Over each incarnation of Daum’s elusive, imagined perfect home, she explores what longings were at the heart of her search – the desire to be among the New York literary elite, living in a home filled with the warmth of worn Oriental rugs, the sound of intellectual conversation, and the subtle essence of effortless wealth; a display of rugged individualism and the pull of a vast landscape in her own little house on the prairie; the appearance of self-possession, confidence, and excellent taste conveyed via careful interior design as a prerequisite for introducing one’s home, and thus one’s very self, to a new suitor. This theme of home being mixed up with imagined identities and real hope is perfectly captured in the very title of Daum’s book, playing upon the equal parts ridiculous and rational belief that our homes define us, that our houses can make or break or alter our lives, that the places we live are of profound significance, that our decor has meaning all its own.

Though this is a story of housing dreams and disasters, it also encourages readers to engage with Daum, at once a frustratingly impulsive and entirely relatable narrator. As she signs yet another lease or completes the paperwork to purchase a home in Lincoln, Nebraska the very same day she first saw it, readers will at turns cringe, be consumed with jealousy, wonder at the cost of all those damn movers, cheer her on, and wish to see these homes, both the gorgeous and the ramshackle ones, in the flesh. I reveled in descriptions of her beloved New York City apartment on 100th St between West End Avenue and Riverside Drive, pursed my lips in disgust at her search for a home in the smog- and traffic-laden, over-priced hills of Los Angeles, and envisioned what my own prairie farm home would entail. I wished I could try on homes for size just as much as Daum, then gently reminded myself how much I deplore the reality of moving. But my shuffling thoughts were always followed by a wistfully envious phase, envy of Daum’s freedom both financial and geographical, her bold search for a perfect place to call home.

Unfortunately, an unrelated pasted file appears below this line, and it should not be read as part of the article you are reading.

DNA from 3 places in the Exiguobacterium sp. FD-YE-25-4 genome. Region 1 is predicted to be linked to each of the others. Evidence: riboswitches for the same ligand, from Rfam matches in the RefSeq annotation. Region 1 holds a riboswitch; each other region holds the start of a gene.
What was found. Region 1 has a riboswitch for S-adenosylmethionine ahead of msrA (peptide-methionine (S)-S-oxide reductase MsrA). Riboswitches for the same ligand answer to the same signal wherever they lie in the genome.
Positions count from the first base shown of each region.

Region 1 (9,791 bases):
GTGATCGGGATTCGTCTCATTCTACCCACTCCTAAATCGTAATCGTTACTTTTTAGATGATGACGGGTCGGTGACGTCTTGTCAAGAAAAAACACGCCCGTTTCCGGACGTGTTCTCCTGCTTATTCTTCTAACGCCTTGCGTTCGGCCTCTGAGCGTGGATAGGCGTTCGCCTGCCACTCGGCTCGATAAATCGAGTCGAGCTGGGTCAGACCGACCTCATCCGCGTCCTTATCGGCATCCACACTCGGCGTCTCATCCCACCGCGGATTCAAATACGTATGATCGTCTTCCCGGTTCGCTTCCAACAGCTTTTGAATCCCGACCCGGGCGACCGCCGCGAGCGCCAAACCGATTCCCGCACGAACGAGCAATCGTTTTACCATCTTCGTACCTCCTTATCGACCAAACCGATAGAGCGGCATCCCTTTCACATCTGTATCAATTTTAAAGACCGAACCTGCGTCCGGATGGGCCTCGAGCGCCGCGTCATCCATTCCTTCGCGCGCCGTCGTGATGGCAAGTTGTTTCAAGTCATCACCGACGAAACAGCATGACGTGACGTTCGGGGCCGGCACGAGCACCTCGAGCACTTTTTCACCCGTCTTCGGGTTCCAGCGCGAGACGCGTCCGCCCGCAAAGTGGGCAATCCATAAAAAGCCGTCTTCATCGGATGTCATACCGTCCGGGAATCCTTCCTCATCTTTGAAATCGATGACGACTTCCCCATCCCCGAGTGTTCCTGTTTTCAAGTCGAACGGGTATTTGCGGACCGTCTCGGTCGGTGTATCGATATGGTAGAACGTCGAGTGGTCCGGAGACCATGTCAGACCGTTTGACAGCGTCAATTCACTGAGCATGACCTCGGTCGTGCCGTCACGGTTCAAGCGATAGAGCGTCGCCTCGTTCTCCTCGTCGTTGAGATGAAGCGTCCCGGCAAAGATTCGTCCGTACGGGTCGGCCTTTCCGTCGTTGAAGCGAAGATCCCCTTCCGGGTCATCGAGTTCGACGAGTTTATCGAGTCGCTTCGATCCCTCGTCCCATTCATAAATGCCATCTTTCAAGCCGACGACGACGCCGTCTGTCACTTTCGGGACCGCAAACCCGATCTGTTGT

Balanced by the reality that our homes, like ourselves, are imperfect and impermanent spaces, “Life Would Be Perfect” inspired dreams of my own ideal forever home and sparked reflections upon the places I have lived, been defined by, missed out on, and hope yet to find. Unlike the cookie-cutter perfection of interior design and home-buying shows that leave me bereft, covetous, and unsatisfied with my own slightly grubby, hand-me-down rental, Daum’s indulgent meditation on her housing history made me more fond of my own space and all its reflections of me (not including its grubbiness though). Culling wisdom from years of attending open houses, making more moves than I could keep track of, and renovating to perfection, Meghan Daum considers why home is so important to us, how the physical and aesthetic concerns begin to override the true function of a house, and the true measure of a perfect home.